Prime Minister Lee Hsien Loong says the Government’s move to redefine what constitutes success beyond paper qualifications is starting to take effect.
As an example, he said “parents are more open-minded”, as can be seen by the competition for entry to schools like the Lasalle College of the Arts and the Singapore Sports School.
Mr Lee was speaking on the broader aim of education and in particular why Singaporeans need to be more astute when it comes to deciding on whether the graduate degrees they sign up for will provide them a job.
“When you study for a degree, you have to be sure the degree is rigorous, and there is a market demand for it,” he advised.
He said that while the Government “make sure the standards are there” for universities, and that “the right courses are there in the right numbers”, it is quite different for private universities, which account for about one-third of all degrees obtained by students in Singapore.
“In private universities, you have to be careful,” Mr Lee cautioned. “We can’t say every degree or diploma is worth exactly the same and will be able to guarantee you a job. What counts is what skills you have, what contribution you’ll be able to make.”
But is there a glass ceiling for diploma-holders in the civil service, a caller who was a civil servant and is presently unemployed asked the prime minister.
“It should depend on your performance,” Mr Lee replied. “Whether you are a graduate or not should not be so critical – for many jobs degree- and diploma-holders work side by side.”
In August, the Public Service Division announced changes to various Government schemes to improve the career prospects of Institute of Technical Education (ITE) and polytechnic graduates.
The improvements would give non-graduates in the Civil Service who perform well and are ready to take on larger responsibilities an opportunity to progress faster in their careers, based on their performance, the PSD said then.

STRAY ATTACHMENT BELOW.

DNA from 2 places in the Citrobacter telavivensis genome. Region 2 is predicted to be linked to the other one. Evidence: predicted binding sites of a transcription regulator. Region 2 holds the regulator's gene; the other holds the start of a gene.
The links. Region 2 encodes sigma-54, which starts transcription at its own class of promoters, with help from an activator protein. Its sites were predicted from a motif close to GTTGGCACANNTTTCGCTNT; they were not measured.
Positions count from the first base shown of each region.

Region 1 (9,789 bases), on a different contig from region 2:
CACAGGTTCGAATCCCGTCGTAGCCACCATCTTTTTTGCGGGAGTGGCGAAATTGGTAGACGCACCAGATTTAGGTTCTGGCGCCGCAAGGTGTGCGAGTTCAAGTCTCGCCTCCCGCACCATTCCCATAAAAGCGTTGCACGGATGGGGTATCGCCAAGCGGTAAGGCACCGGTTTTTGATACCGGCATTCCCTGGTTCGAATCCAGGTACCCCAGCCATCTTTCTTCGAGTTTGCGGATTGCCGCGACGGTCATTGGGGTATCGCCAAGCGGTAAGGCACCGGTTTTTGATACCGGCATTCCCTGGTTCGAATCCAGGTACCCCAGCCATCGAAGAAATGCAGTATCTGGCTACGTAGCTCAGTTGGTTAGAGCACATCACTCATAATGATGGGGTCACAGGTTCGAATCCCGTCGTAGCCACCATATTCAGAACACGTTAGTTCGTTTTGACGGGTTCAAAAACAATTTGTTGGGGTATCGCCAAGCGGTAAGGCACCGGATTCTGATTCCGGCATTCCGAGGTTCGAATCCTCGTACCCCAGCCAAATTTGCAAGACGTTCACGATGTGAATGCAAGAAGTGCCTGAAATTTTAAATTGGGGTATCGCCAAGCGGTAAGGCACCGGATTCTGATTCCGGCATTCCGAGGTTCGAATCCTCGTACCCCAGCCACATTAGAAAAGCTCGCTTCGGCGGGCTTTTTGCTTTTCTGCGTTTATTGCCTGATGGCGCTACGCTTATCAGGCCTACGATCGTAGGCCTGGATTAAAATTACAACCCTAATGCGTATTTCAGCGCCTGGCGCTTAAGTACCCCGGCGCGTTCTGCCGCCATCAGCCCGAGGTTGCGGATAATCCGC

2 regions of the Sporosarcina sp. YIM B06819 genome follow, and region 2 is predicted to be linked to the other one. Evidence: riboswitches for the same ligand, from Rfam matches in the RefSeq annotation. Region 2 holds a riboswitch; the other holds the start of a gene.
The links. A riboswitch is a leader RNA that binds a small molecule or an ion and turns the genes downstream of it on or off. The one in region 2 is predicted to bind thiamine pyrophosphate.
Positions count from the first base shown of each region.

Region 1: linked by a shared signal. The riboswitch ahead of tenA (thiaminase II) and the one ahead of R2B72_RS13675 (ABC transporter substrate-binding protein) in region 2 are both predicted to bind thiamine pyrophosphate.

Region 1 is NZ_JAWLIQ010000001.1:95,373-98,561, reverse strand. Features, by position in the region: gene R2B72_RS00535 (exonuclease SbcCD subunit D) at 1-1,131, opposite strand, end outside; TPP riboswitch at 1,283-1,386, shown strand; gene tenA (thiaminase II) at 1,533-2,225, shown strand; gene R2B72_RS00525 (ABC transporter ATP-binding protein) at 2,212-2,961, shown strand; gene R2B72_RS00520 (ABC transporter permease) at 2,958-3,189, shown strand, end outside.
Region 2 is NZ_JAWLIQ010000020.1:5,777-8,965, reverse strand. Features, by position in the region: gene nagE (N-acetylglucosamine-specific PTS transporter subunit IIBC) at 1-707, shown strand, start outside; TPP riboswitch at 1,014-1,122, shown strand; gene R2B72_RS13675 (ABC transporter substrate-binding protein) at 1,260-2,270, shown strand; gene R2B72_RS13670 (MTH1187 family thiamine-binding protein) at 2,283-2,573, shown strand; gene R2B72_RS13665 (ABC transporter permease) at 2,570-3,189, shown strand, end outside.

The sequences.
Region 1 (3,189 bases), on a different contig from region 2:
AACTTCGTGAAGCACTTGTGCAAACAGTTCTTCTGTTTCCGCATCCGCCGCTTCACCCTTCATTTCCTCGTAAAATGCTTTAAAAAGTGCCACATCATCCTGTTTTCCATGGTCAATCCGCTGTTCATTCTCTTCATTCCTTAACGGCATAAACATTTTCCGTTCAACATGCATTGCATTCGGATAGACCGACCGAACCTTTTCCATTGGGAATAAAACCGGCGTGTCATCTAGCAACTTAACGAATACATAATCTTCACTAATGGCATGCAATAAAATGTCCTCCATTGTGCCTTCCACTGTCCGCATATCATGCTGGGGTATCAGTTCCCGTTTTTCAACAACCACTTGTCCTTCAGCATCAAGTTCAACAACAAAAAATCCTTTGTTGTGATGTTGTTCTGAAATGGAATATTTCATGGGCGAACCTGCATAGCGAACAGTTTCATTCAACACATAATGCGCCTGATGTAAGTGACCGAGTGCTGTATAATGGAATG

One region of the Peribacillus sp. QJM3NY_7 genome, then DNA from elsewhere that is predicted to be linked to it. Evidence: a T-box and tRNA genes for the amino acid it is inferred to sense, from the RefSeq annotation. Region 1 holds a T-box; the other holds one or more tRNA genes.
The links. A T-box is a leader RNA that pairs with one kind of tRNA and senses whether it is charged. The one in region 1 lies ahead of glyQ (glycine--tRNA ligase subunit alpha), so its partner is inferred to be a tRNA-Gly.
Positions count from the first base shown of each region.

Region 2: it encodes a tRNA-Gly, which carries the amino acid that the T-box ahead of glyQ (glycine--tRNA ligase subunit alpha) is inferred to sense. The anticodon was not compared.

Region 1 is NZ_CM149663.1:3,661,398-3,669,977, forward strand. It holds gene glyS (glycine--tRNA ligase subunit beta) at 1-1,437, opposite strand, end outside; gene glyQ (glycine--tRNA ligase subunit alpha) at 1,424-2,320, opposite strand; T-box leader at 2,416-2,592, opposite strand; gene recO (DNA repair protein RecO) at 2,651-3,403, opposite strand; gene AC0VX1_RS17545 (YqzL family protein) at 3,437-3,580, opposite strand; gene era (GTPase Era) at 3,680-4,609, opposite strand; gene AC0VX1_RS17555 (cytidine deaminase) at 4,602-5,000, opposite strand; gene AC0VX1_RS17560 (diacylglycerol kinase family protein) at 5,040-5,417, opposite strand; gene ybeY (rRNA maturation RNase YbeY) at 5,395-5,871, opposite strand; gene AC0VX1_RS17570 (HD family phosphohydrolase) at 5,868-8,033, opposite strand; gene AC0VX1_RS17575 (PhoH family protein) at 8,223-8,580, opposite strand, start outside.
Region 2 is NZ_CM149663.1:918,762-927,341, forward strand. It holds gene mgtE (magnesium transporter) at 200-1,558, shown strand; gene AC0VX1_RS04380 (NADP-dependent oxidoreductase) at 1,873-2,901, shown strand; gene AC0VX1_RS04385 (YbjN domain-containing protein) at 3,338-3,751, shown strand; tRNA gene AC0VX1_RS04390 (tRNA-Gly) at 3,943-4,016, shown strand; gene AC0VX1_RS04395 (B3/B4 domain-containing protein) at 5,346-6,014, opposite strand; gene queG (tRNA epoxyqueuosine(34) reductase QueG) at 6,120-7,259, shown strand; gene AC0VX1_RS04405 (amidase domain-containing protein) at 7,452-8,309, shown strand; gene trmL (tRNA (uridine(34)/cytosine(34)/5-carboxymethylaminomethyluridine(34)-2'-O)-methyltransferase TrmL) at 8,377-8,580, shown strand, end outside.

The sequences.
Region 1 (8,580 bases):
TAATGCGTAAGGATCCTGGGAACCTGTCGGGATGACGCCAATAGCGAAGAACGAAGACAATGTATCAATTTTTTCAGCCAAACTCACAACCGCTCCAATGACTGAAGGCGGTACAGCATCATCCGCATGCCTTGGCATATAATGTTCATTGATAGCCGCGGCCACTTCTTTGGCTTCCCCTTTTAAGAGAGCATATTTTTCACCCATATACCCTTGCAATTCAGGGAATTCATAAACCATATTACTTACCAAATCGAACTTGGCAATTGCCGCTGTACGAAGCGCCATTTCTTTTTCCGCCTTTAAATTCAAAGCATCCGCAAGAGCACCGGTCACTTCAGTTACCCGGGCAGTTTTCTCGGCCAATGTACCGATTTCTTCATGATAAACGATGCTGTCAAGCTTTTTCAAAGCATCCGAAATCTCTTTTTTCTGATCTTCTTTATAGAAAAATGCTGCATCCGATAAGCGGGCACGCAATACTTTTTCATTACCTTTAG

The PSD said it is also studying merging both the graduate and the non-graduate schemes to give its officers the opportunity to progress on the same career track, a point Mr Lee raised last night as well.
The issue of whether Singaporeans should pursue the paper chase has been in the news in recent months, since the Government raised concerns that graduates may not be able to find the jobs they want.
In March this year, Manpower Minister Tan Chuan Jin raised the red flag about a potential “glut” of graduates here, a predicament which Taiwan and South Korea are facing today.
“Their relentless pursuit of paper qualifications resulted in a glut of graduates,” he told Parliament then. “The director-general of Taiwan’s Ministry of Education stated that ‘the abundance of (university) places had undermined the quality of degrees and created a skills mismatch in the job market. People became over-educated and underemployed.”
Mr Tan noted that by 2020, Singapore would see a 40 per cent cohort participation in its local universities, besides those pursuing private or overseas degrees.
He said that while “this can mean that we have an increasing pool of better educated and skilled workforce”, it is also something the Government needs to keep an eye on.
“We will need to watch this development carefully and help Singaporeans make informed educational choices,” he said.
Mr Lee said that it is justified for parents to ask their children to consider their career paths after they graduate.
“It is sensible to worry where your next meal is going to come from,” he said. “If we all go and smell roses, who is going to feed us?”